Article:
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Pollination Increases Gibberellin Levels In Developing Ovaries Of Seeded Varieties Of Citrus

W. Ben-Cheikh, J. Perez-Botella, F. R. Tadeo, M. Talon, E. Primo-Millo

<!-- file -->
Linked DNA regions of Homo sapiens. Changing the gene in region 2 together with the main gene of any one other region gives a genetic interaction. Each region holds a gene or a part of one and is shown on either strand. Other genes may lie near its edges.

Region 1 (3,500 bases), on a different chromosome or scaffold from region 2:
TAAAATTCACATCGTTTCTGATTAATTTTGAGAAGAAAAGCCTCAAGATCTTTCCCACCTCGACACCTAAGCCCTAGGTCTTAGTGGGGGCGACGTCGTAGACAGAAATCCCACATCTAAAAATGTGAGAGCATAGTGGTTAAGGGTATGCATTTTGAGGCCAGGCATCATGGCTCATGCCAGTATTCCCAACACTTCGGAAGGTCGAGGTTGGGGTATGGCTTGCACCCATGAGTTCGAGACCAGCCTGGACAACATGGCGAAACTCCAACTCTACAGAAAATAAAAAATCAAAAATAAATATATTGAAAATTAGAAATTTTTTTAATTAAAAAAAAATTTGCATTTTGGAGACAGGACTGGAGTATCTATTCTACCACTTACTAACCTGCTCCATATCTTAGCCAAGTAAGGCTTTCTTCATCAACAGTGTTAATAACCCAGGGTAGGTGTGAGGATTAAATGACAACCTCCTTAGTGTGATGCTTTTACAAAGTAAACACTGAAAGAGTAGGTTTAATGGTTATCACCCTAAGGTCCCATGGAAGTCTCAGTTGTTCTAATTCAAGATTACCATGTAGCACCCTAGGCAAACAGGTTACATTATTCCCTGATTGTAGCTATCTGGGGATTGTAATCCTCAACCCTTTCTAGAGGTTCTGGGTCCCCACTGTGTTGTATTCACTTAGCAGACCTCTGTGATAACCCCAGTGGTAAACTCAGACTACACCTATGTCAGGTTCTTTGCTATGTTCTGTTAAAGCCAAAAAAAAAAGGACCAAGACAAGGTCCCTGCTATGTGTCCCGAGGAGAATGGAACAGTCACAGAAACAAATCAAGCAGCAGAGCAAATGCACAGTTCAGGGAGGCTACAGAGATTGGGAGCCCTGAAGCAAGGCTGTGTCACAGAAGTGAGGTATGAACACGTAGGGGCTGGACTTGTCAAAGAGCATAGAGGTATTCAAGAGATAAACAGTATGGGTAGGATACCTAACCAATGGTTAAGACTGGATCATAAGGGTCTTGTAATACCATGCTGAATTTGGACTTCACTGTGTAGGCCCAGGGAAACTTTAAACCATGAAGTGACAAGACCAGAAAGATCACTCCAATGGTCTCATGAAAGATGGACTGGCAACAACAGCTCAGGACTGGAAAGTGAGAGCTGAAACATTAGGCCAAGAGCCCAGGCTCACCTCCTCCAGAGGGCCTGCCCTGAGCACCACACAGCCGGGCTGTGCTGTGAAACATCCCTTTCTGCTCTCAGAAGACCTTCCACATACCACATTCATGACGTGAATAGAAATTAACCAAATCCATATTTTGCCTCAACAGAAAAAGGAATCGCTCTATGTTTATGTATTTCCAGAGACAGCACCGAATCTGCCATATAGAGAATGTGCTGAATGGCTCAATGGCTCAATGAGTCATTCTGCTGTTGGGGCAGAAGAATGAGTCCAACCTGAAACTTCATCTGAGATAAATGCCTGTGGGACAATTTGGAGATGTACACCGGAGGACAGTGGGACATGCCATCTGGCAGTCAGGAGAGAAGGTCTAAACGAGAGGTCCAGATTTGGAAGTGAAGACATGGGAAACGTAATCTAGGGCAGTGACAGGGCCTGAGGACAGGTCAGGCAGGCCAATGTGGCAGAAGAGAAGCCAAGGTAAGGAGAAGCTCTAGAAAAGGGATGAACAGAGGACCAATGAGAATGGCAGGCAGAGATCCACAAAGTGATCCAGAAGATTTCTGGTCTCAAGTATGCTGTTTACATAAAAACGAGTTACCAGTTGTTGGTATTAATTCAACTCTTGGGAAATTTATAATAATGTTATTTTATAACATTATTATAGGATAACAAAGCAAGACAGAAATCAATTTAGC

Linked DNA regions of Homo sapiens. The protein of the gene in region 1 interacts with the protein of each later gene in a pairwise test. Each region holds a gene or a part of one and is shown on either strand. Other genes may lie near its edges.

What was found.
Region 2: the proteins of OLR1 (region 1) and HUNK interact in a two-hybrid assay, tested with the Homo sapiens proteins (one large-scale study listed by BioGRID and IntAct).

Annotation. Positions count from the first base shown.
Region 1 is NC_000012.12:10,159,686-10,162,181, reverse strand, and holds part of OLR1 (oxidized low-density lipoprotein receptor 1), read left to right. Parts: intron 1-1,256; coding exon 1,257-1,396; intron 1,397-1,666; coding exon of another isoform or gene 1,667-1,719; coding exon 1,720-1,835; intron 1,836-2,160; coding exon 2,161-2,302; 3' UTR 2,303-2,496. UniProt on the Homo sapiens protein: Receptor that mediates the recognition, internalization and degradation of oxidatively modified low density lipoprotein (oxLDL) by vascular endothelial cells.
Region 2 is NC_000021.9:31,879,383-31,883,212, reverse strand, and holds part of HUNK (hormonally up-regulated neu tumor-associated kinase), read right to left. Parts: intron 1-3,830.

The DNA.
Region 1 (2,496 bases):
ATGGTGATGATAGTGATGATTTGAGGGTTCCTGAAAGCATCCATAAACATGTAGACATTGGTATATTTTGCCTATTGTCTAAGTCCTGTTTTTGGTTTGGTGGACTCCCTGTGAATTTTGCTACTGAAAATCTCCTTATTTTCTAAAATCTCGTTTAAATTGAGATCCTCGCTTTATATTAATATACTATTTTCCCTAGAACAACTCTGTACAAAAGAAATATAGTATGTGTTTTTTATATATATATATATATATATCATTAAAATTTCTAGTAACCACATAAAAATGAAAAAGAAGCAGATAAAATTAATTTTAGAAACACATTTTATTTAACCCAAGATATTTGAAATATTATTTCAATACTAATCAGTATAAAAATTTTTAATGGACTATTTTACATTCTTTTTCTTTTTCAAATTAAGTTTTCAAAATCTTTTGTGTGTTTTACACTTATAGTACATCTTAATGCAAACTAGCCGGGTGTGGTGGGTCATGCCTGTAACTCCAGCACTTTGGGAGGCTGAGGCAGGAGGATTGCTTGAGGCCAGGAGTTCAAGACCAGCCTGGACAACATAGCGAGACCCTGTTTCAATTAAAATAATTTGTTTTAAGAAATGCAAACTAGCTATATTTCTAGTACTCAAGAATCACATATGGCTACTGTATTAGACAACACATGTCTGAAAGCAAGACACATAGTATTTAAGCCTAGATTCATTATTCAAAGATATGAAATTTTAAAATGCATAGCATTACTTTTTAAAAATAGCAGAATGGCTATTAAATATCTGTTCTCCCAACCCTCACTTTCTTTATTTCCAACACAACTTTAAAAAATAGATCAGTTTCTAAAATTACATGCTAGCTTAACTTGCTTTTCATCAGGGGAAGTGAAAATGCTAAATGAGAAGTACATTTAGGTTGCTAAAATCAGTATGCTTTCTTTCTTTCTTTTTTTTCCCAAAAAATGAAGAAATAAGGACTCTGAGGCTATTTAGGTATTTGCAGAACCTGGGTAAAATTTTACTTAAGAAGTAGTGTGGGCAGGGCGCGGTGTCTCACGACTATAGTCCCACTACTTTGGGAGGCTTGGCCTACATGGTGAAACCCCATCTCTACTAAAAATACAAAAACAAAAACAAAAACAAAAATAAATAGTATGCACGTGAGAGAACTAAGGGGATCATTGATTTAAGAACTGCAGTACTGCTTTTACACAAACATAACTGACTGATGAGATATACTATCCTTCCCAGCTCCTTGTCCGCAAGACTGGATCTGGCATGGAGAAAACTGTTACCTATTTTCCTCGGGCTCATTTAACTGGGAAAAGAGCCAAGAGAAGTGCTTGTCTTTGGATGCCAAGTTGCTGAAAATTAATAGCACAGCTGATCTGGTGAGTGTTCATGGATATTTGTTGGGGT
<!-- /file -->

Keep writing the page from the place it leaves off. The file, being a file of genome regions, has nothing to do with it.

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Abstract Reproductive and vegetative tissues of the seeded Pineapple cultivars of sweet orange (Citrus sinensis L.) contained the following C-13 hydroxylated gibberellins (GAs): GA53, GA17, GA19, GA20, GA1, GA29, and GA8, as well as GA97, 3-epi-GA1, and several uncharacterized GAs. The inclusion of 3-epi-GA1 as an endogenous substance was based on measurements of the isomerization rates of previously added [2H2]GA1. Pollination enhanced amounts of GA19, GA20, GA29, and GA8 in developing ovaries. Levels of GA1 increased from 5.0 to 9.5 ng/g dry weight during anthesis and were reduced thereafter. The amount of GA in mature pollen was very low. Emasculation reduced GA levels and caused a rapid 100% ovary abscission. This effect was partially counteracted by either pollination or application of GA3. In pollinated ovaries, repeated paclobutrazol applications decreased the amount of GA and increased ovary abscission, although the pattern of continuous decline was different from the sudden abscission induced by emasculation. The above results indicate that, in citrus, pollination increases GA levels and reduces ovary abscission and that the presence of exogenous GA3 in unpollinated ovaries also suppresses abscission. Evidence is also presented that pollination and GAs do not, as is generally assumed, suppress ovary abscission through the reactivation of cell division.